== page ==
I thought it was love, but it felt so stressful, heavy, like a burden. Feom the beginning, our relationship was beyond repair, but I felt hopeful. He said he’d change, he owned up to his mistakes, he started listening to me, asking for my opinion, appreciating what I did, and he even stopped drinking! But soon remnants of his past behavior came creeping back, and he started drinking again… appearing on short notice, name-calling, interrogating, invalidating my opinion, my beliefs.

When I started acquiring his toxicity, and I started name-calling, and being insensitive, I realized thst our relationship had to end. I called him a coward, just to hurt him… and I enjoyed it. That’s when I knew I lost myself in this whole mess.

With him, I felt unstoppable… without him, I felt hopeless. That’s why it was so hard to leave, and so dangerous to stay. It was all bound by dependence.

I still love him. I know he has good in him. I wish him the best, and I hope he resolves his troubles in a healthy way.

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Amanda S

I am curious for myself – Similar to what Basha described… How do you forgive yourself when you let your toxicity become so strong? I pushed him, I became physical first – and he told me that he had to cheat on me because I was jealous, to hit me from self-defense of my aggression. He is right however, I WAS aggressive, and I was physical. How can I ever forgive this in me?

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Leora

By recognizing all humans make mistakes and if anything, if he really loved you, he would try and help you grow past it, not condemn you for it. Do what he would not. See what you can be and guide your path toward better behavior. Leave your mistake where it belongs. In the past.

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Ryan

This information was completely 100% helpful for me. I am breaking up with someone today and the pain I am feeling right now is unbelievable. She is so toxic, but for some reason I have stayed around hoping that her actions could change. Today is the day and I am very scared and nervous to go through with it, but I know it is the right decision. Wish me luck!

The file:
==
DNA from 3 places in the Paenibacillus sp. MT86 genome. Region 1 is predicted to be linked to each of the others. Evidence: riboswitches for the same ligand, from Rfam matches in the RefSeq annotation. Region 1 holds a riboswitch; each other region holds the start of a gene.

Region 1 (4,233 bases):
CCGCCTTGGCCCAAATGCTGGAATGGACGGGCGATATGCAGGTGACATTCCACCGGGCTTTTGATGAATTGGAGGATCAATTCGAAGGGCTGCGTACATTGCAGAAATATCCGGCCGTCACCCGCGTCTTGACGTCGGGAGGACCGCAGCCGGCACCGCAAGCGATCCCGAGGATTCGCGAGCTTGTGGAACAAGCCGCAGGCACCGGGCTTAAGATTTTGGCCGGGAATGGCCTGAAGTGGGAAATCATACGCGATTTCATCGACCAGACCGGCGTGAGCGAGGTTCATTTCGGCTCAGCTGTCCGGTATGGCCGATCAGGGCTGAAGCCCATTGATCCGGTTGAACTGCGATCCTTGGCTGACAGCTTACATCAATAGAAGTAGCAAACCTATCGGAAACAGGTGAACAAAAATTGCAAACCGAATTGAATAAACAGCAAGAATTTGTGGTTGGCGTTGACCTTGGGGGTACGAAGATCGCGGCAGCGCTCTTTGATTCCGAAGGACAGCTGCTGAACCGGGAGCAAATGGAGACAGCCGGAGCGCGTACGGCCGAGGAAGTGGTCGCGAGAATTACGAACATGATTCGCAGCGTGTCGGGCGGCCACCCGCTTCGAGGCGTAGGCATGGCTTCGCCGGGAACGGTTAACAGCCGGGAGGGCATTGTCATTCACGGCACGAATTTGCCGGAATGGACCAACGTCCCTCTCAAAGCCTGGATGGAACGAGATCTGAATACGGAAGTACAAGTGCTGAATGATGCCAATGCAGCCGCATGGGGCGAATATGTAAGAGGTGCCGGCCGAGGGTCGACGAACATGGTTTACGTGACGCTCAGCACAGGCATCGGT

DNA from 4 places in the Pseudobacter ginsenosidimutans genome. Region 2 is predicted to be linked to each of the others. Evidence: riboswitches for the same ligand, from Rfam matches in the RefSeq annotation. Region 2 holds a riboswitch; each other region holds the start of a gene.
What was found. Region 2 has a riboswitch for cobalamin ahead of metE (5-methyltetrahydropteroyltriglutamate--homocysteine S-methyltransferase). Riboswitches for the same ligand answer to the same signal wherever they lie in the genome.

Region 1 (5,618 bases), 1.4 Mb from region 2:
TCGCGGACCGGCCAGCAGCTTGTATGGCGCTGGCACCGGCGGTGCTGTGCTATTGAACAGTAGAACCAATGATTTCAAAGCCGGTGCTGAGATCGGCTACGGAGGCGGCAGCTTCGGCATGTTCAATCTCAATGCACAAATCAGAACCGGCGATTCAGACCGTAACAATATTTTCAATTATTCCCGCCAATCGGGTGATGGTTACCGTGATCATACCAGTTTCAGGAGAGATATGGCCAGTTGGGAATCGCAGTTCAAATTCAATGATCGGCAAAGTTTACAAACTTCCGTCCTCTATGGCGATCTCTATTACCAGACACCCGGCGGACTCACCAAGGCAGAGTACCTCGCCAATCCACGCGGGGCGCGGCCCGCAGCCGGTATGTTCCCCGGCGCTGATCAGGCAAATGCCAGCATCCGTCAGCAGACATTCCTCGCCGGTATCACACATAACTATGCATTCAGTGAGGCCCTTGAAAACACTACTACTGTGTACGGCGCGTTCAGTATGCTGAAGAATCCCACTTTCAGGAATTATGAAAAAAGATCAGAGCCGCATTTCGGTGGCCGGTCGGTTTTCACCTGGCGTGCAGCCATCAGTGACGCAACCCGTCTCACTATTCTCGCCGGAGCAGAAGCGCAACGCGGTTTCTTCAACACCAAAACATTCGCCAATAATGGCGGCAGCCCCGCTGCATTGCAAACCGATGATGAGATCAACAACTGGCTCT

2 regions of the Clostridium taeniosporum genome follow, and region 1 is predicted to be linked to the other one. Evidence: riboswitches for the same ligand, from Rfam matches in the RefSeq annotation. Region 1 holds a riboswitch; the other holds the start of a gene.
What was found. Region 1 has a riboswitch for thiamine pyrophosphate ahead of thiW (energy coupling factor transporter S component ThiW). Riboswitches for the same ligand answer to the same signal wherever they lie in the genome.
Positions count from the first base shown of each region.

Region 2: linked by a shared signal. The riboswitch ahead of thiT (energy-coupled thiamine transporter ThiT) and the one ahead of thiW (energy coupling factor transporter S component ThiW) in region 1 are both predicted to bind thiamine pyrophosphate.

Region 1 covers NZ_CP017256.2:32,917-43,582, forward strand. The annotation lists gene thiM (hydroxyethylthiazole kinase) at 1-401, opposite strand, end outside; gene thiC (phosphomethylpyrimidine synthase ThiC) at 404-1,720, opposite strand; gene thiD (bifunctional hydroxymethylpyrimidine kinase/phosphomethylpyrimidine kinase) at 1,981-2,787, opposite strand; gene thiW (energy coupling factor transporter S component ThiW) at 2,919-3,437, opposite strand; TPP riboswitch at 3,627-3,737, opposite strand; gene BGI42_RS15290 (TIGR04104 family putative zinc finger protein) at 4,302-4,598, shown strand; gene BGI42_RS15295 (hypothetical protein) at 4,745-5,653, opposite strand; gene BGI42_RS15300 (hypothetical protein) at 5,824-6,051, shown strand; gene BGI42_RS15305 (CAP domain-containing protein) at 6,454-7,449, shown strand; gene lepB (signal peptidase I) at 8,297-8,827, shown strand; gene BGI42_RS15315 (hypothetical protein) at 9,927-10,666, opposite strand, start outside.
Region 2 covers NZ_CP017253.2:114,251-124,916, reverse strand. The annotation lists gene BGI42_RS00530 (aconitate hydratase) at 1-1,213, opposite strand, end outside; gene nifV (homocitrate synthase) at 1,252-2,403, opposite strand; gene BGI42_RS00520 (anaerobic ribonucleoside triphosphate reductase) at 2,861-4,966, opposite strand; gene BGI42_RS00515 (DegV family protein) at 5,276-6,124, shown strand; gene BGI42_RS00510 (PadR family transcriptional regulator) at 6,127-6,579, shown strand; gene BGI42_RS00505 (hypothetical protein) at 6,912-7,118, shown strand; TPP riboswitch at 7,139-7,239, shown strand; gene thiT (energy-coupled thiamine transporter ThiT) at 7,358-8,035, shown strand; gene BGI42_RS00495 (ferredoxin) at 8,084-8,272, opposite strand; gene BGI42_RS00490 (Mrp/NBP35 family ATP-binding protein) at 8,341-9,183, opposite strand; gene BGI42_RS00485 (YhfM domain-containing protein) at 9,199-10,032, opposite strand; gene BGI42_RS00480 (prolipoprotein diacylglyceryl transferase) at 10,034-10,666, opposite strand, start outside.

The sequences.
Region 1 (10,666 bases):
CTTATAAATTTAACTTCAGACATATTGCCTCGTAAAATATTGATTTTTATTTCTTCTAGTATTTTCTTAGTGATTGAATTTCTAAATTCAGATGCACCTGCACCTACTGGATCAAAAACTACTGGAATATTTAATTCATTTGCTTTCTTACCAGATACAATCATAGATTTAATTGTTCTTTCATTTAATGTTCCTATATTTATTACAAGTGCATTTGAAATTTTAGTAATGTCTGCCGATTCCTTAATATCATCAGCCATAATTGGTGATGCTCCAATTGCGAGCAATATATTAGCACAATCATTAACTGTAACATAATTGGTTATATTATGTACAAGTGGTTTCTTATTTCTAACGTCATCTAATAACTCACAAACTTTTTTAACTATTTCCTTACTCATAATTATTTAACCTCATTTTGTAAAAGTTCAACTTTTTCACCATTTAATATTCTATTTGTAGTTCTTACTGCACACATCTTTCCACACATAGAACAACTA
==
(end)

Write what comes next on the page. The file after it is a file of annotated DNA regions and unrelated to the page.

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Molly

You get to realise and you accept that there person you love is toxic. You stay with the hope that they will change. It’s still the hardest thing to do, leaving a toxic person. I’m still I’ll be with him, and I still can’t leave. I know he is bad for me, I know he is toxic. How do I let go of this drug.

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Tatianna

This article actually helped me IDENTIFY that I was in a toxic relationship. I was with the guy only for a year. We met in university.. In the first few weeks of getting to university. he quickly became my best friend. I knew he had feelings for me and I guess he used my insecurities to win me over because before I knew it , I was head over heels in love with him. Our relationship moved quick and within a month of dating , we started living together. I tried and tried to get him to go back to his own place but he refused saying that he couldn’t sleep if he wasn’t with me and that he had terrible nightmares so I gave in. Slowly things started to change. He was always loving but would get mad if I ever spent even more than an hour with any friend I had made plans with. He would get upset if i picked up a phone call when i was with him and he would absolutely hate it when i was on social media. He would get offended as if he weren’t enough. So I stopped doing so many things that I’d enjoy simply to avoid the hassle of an argument. Over the summer holidays we went back to our respective hometowns and he would freak out if I didn’t text him the entire day. He would get mad if I wasn’t attentive on video calls (I was super jetlagged in the first week) and if he knew I had plans with a friend , he would expect me to text through throughout and would accuse me of forgetting him if I didnt. So I started learning to do everything that would please him and ofcourse naturally I expected the same from him. That brought the toxicity in me out I guess and when he didnt do those things he expected from me , I would begin getting upset at me just the way he did. Those fight, he says, is what then lead him to cheat on me. After convincing me that him cheating was our fault , we tried to work on our relationship for months. This involved periods of time where he was distant, sometimes ignorant, hateful, angry and he would say it’s all because he fears me and my anxiety. After trying and trying so hard and begging him to work through our issues with me and hearing way too many times how my crying is irritating and how we should break up, I finally broke up with him. Now its again my fault, apparently I ended things so easily when he was going through a hard time and I wasn’t understanding enough. And that I should I have known breaking up isn’t what he wanted. That he was there for me through so much and I gave up so easily. Sometimes I do feel guilty , but I really need to keep reminding myself that I didnt give up , I actually already gave it my all

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D’Mari